You may have already heard about rice field art: Those complex works that use dyed or naturally colored rice grains to create gorgeous patterns, or that turn the whole rice field into a canvas for a massive “painting” that can only be fully appreciated from the skies. Also, because Japan, Ultraman is sometimes involved.
But the phenomenon, once a niche practice for small Japanese cities that otherwise had nothing in the way of tourist destinations, has caught on to the point that the Guinness Book has actually recorded, for posterity, the current world’s largest work of rice field art.
The recipient of the Guinness Book’s “World’s largest rice field art” is the city of Gyodashi, in Saitama Prefecture, and we just had to go take a look at it for ourselves.
Gyodashi has apparently been making attempts at a Guinness Record for several years, but this year they seem to have pulled out all the stops, creating an enormous work that uses seven different kinds of rice plant to make a portrait in rice that reflects the themes of “kids” and “outer space.”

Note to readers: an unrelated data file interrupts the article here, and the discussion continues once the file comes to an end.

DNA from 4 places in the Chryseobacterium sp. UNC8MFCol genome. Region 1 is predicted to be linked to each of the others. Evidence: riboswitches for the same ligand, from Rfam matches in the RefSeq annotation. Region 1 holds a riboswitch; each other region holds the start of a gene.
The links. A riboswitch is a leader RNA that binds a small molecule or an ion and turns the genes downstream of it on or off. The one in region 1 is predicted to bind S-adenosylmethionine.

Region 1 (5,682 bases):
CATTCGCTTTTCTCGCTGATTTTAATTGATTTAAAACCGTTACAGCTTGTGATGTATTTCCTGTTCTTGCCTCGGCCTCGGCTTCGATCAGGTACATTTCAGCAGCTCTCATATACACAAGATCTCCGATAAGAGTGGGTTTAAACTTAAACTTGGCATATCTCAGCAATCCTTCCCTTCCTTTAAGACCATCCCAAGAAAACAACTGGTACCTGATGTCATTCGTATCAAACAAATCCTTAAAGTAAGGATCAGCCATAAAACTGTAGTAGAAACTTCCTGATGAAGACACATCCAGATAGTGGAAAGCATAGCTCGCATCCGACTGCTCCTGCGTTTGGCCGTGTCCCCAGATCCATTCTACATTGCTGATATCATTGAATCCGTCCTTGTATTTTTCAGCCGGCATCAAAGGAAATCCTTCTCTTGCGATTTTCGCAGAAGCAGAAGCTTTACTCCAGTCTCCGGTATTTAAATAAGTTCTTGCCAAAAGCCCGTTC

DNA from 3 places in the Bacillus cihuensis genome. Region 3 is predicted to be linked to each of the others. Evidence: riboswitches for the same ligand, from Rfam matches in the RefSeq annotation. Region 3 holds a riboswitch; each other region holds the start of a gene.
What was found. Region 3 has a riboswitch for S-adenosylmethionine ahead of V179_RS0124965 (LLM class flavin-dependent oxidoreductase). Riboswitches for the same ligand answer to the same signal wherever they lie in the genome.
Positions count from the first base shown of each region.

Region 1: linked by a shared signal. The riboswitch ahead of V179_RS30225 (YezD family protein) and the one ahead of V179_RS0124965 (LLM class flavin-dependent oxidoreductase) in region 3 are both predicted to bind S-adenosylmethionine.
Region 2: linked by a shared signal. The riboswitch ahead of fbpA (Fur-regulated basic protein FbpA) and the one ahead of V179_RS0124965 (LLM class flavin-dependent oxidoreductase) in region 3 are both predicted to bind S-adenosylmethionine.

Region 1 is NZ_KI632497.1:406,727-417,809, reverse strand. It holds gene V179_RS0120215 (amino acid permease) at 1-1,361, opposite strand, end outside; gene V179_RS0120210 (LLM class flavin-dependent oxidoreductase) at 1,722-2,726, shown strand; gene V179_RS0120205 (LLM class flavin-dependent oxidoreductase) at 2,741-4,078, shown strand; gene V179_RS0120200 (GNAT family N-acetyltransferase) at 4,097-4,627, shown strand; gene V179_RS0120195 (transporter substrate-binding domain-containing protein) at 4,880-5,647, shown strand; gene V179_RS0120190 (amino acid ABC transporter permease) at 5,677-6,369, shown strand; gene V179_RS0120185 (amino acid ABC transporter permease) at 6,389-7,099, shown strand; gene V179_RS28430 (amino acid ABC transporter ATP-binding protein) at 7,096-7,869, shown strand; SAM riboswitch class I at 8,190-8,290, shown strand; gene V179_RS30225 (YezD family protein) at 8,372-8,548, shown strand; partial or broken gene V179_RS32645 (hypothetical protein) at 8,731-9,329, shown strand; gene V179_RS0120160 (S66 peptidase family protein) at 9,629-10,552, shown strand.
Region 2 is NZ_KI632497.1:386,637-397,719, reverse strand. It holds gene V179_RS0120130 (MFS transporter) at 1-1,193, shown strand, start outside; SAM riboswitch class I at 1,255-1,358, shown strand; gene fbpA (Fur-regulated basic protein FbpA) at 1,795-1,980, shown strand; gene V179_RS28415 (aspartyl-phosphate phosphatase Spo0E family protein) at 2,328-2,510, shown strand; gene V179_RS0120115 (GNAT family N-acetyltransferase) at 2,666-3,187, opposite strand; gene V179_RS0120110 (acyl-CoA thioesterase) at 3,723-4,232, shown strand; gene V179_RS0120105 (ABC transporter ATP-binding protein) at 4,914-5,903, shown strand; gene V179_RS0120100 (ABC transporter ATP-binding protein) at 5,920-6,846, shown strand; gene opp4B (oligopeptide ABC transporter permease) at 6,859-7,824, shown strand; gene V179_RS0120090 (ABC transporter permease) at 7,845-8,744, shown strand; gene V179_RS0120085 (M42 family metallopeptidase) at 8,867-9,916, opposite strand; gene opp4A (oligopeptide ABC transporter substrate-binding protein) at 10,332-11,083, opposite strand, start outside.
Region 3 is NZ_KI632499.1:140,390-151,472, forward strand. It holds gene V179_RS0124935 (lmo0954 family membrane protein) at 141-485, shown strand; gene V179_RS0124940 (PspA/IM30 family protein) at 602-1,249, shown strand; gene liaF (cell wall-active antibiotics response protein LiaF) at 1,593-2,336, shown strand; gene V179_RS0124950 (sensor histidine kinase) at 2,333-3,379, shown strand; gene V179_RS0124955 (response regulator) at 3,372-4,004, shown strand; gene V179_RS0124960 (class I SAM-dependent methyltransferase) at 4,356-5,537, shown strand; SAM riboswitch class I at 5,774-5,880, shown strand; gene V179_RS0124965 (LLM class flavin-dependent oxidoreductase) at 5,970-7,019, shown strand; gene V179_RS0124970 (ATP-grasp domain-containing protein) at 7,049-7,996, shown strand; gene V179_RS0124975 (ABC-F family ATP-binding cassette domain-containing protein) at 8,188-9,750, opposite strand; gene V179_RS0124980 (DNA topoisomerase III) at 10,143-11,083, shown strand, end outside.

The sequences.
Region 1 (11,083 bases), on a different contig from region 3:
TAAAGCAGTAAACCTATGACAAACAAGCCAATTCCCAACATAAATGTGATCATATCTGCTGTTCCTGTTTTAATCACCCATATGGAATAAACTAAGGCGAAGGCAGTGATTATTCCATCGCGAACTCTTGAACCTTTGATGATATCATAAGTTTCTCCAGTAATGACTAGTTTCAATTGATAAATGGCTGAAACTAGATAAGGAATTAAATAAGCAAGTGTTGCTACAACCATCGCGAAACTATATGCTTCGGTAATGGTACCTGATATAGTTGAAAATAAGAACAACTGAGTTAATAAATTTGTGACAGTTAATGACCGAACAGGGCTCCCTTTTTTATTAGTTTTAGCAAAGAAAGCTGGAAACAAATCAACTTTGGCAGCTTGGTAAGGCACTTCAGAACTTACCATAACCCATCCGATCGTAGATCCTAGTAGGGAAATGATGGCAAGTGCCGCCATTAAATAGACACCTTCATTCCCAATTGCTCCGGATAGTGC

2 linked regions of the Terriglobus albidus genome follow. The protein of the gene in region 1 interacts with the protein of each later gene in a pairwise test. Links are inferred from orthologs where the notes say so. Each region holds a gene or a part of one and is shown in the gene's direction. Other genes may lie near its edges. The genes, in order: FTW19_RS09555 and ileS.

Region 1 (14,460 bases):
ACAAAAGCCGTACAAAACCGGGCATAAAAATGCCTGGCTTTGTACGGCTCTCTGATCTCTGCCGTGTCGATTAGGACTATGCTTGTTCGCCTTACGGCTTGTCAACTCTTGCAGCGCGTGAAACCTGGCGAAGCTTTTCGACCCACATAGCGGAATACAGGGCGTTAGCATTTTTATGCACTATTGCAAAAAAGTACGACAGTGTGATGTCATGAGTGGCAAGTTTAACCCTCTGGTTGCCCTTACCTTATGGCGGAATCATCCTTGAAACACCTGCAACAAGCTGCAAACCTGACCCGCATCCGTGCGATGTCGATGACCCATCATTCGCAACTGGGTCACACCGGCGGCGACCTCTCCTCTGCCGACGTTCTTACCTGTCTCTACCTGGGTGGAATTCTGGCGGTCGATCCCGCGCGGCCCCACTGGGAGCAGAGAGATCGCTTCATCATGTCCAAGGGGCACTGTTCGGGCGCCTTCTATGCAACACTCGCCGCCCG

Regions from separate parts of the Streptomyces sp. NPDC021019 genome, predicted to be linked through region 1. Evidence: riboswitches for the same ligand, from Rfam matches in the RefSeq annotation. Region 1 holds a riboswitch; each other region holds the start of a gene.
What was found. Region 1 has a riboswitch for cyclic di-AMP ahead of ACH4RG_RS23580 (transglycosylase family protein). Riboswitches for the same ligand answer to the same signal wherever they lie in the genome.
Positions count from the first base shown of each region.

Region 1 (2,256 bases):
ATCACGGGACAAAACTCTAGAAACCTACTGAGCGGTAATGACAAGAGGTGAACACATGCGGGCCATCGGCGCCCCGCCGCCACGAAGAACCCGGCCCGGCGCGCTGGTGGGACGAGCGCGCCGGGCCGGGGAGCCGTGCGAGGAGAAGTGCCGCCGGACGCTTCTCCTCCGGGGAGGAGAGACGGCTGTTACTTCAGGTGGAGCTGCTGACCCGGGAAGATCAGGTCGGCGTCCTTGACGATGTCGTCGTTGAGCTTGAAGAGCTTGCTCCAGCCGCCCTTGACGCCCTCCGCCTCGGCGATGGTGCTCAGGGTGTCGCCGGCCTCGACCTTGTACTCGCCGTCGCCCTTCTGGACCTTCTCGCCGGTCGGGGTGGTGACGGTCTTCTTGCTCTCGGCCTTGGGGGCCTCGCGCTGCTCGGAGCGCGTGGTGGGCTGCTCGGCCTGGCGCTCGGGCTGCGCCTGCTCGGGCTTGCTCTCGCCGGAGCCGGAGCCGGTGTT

The humongous work spans so many rice fields that the designers actually had to account for two roads that run through the center, essentially turning the work into a giant, natural triptych. In total, the work covers 27,195 square acres, the whole of which guests can see from a viewing platform for just 400 yen.
As with any artwork of this scale, the rice paddy art in Gyodashi required the cooperation of literally an entire village, with 813 residents helping to plan, design, and plant the various colors of rice.
Having seen it with our own eyes, we can say with confidence that it’s truly something to behold. But if you’re interested in seeing Gyodashi’s record setting work up close and personal, you’ll need to hurry! The work will only be on display until November 11, after which the rice will presumably be harvested and consumed. A cruel fate for such a wonderful work of art.
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